Lumley is advocating for an examination of the process of turning forestry material into biomass, including its transportation and the shredding of it to put into a power station’s combustion system. “There’s also been very unrealistic projections as to the level of biomass or biogas or bioenergy being an alternative to fossil fuels.”
FIE director Tony Lowes says the group believes the Ukraine war has allowed “extraordinary profits” to be made from the generation of electricity and that it would be better to “burn nothing” at all.
Two contractors were appointed to transport peat from Mountdillon to Edenderry, says Bord na Móna, one of which is Lynn International, a haulage firm based in Ballinea, Co Westmeath.
Company owner Gerard Lynn says “peat has become viable” for generating electricity because the price of gas has risen significantly. He acknowledged that peat was being transported from different bogs including Bellair in Co Offaly.
Despite inquiries from The Irish Times, Bord na Móna has not released the names of any bog other than Mountdillon from which peat is being transported to Edenderry or the details of any related contracts. The semi-State company did not respond to a request for comment on the issue of compliance with planning permission.
Lowes believes the peat transportation scheme would be difficult to challenge legally, as it is not deemed to be part of harvesting which, for sites of more than 50 hectares, requires planning permission and a licence from the Environmental Protection Agency (EPA).
Back in Lanesborough, concerns about peat lorries on the roads have amplified local grievances about the abrupt closure of the town’s former power station, Lough Ree Power, in December 2020 and wider issues concerning the transition away from fossil fuels.
Electricity had been generated in the Shannonside town since 1958, through the burning of milled peat produced locally by Bord na Móna. Lough Ree Power replaced the old station in 2004 and had a contract to burn peat until 2020.
A just transition, according to the Government’s Climate Action Plan, is “the policy framework of climate action to support individuals and communities in the transition, [and] the process of ensuring that... these groups have a voice... in informing and shaping these supports”.
However, locals say this aspiration is not materialising on the ground.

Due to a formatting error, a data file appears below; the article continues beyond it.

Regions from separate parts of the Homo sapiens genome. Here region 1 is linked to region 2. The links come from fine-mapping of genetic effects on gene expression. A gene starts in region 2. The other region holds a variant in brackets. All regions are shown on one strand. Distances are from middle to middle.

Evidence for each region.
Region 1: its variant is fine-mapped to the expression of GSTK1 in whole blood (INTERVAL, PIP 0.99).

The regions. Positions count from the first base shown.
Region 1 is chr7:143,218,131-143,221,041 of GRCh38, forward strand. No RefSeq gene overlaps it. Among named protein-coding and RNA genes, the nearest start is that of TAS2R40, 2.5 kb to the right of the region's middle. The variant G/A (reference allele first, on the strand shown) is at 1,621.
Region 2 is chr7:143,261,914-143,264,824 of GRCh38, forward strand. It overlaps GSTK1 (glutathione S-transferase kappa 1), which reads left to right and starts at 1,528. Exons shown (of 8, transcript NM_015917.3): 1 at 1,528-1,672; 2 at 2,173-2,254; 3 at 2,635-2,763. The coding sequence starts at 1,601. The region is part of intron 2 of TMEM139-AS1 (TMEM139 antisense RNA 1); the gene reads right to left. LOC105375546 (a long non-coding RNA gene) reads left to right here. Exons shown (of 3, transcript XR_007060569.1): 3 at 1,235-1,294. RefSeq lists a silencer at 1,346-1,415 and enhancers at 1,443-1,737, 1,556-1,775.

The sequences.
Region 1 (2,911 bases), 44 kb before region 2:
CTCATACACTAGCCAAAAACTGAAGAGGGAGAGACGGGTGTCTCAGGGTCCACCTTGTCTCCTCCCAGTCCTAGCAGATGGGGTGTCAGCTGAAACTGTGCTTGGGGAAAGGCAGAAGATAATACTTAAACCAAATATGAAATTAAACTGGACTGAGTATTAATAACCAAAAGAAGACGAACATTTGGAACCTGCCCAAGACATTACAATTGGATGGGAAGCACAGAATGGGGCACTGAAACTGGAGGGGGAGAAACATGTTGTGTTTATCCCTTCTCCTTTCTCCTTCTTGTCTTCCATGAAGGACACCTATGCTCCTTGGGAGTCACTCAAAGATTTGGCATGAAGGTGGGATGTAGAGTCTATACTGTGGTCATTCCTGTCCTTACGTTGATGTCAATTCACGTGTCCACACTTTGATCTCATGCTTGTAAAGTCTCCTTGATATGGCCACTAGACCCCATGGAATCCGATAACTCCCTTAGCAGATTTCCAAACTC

“Between ESB and BNM, it probably was their intention to get out and, unfortunately, they walked away without leaving anything in the community in the line of employment,” Dennigan says. “There is a small piece of employment in bog restoration but they haven’t come up with the master plan for that yet.
“We were let down because everyone knew this was coming, and no one put in any forward planning to have anything else in place.”
The creation of the Lanesborough-based Food Hub, under the Just Transition Fund, has come with its own challenges, says Fianna Fáil councillor Mick Cahill. New enterprises took time to emerge and it was “a challenge in itself to attract employers to come to Longford”, he says.
As a result of the refusal by An Bord Pleanála in 2019 of planning permission to allow West Offaly Power in Shannonbridge to continue to run on peat and biomass, and later biomass alone, beyond its planned closure date of 2020, the ESB said it “subsequently withdrew the application for Lough Ree Power” as precedent for refusal was set by the West Offaly decision.
Furthermore, the ESB said it undertook a review of the options for the West Offaly and Lough Ree stations post 2020 in the context of electricity market requirements. “Having considered the key planning, environmental and commercial issues associated with peat and biomass, there was no viable business model beyond 2020.”
Dennigan says he sees these developments in his locality as part of a national question.
“Forward planning in Ireland hardly exists because you can see everything as it is,” he says. “Like, the energy crisis alone, where was the forward planning there? Pulling two perfectly good power stations at a time when we needed them most to supply the country with enough power.”